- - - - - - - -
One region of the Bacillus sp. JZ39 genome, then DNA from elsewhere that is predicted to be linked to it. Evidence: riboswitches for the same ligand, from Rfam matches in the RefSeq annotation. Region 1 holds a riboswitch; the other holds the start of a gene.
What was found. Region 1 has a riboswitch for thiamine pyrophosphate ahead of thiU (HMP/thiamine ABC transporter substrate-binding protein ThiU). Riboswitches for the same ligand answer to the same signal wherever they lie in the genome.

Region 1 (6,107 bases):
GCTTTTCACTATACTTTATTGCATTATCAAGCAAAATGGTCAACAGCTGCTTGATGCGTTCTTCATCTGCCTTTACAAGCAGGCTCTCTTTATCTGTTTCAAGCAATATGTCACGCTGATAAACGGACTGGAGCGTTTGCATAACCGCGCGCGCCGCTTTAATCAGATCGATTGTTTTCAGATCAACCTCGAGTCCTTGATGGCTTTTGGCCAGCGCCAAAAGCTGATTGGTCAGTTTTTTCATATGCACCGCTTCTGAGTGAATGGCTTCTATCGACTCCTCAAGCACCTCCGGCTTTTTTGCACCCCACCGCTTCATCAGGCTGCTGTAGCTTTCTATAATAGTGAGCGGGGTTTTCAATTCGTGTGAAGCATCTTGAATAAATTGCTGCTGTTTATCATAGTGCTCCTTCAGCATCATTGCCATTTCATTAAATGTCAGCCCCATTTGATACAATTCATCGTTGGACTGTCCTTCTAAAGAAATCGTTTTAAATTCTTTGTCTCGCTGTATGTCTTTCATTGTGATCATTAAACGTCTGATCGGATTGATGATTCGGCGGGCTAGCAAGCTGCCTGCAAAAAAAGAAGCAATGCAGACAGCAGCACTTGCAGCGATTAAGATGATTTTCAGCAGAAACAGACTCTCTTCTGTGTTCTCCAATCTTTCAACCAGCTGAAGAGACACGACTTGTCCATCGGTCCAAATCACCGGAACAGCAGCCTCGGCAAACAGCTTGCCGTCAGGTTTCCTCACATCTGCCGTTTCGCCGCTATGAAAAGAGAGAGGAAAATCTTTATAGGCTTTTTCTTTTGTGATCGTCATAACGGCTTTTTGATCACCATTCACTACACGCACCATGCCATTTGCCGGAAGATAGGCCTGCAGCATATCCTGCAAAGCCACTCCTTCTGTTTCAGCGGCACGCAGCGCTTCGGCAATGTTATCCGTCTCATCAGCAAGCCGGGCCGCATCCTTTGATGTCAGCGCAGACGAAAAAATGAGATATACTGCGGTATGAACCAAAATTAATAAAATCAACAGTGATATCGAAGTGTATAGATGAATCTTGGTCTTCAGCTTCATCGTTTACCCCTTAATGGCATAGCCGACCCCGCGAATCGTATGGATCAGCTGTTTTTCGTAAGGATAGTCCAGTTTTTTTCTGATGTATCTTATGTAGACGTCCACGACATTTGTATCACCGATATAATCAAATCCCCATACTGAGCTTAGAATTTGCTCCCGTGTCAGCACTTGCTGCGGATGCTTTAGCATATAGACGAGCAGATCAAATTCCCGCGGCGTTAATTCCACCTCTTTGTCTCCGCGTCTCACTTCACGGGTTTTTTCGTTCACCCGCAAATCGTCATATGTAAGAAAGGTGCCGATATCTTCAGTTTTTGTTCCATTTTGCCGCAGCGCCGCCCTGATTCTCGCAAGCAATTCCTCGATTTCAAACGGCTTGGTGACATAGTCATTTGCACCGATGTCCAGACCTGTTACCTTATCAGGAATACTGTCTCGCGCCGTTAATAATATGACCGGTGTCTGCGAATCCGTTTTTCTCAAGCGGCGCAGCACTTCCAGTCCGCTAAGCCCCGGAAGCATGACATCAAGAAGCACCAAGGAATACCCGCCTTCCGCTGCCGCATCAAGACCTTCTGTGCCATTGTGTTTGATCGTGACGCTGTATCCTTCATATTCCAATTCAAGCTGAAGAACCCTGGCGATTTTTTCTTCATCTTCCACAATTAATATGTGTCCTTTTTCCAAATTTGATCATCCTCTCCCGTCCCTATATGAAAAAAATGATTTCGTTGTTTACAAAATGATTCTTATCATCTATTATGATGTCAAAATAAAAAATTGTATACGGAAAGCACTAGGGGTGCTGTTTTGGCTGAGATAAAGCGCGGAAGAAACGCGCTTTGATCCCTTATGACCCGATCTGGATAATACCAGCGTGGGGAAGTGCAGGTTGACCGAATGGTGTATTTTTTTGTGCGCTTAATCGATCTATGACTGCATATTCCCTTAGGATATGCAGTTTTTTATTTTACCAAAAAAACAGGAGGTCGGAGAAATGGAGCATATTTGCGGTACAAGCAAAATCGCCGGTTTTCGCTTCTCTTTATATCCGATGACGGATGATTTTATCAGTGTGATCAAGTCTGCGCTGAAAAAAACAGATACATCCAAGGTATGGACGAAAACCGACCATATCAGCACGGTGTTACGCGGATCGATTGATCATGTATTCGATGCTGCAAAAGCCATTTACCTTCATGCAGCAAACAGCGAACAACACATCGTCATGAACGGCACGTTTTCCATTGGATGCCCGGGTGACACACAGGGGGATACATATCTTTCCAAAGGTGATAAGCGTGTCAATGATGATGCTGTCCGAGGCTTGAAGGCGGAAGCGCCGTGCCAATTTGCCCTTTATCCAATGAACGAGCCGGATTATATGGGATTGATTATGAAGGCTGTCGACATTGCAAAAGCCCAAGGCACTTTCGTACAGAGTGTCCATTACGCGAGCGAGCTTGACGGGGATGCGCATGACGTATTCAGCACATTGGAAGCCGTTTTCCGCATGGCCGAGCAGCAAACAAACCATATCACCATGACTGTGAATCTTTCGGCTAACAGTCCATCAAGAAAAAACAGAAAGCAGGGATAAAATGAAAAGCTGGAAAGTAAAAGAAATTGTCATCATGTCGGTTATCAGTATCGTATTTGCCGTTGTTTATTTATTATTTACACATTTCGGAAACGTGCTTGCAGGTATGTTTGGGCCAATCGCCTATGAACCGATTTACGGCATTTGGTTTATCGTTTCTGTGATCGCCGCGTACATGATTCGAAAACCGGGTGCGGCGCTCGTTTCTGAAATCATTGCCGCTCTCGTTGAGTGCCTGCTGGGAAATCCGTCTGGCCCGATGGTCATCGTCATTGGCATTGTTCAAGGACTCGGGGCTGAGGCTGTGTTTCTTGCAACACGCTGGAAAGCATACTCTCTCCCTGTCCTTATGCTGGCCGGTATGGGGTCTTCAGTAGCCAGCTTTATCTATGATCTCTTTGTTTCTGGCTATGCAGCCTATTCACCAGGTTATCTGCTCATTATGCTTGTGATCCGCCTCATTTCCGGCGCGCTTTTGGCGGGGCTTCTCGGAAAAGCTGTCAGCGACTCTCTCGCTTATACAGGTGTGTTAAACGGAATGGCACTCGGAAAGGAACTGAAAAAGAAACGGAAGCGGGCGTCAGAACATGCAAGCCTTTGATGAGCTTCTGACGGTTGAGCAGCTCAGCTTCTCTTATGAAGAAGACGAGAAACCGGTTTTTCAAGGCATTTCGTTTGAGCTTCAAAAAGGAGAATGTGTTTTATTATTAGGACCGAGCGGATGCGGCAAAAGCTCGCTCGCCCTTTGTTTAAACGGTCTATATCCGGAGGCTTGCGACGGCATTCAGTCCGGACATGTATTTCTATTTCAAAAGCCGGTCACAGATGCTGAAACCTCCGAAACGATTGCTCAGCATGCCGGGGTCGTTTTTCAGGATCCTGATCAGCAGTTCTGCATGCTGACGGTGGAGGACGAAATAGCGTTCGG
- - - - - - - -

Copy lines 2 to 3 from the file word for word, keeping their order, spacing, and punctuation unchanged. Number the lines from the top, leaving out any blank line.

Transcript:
What was found. Region 1 has a riboswitch for thiamine pyrophosphate ahead of thiU (HMP/thiamine ABC transporter substrate-binding protein ThiU). Riboswitches for the same ligand answer to the same signal wherever they lie in the genome.

Region 1 (6,107 bases):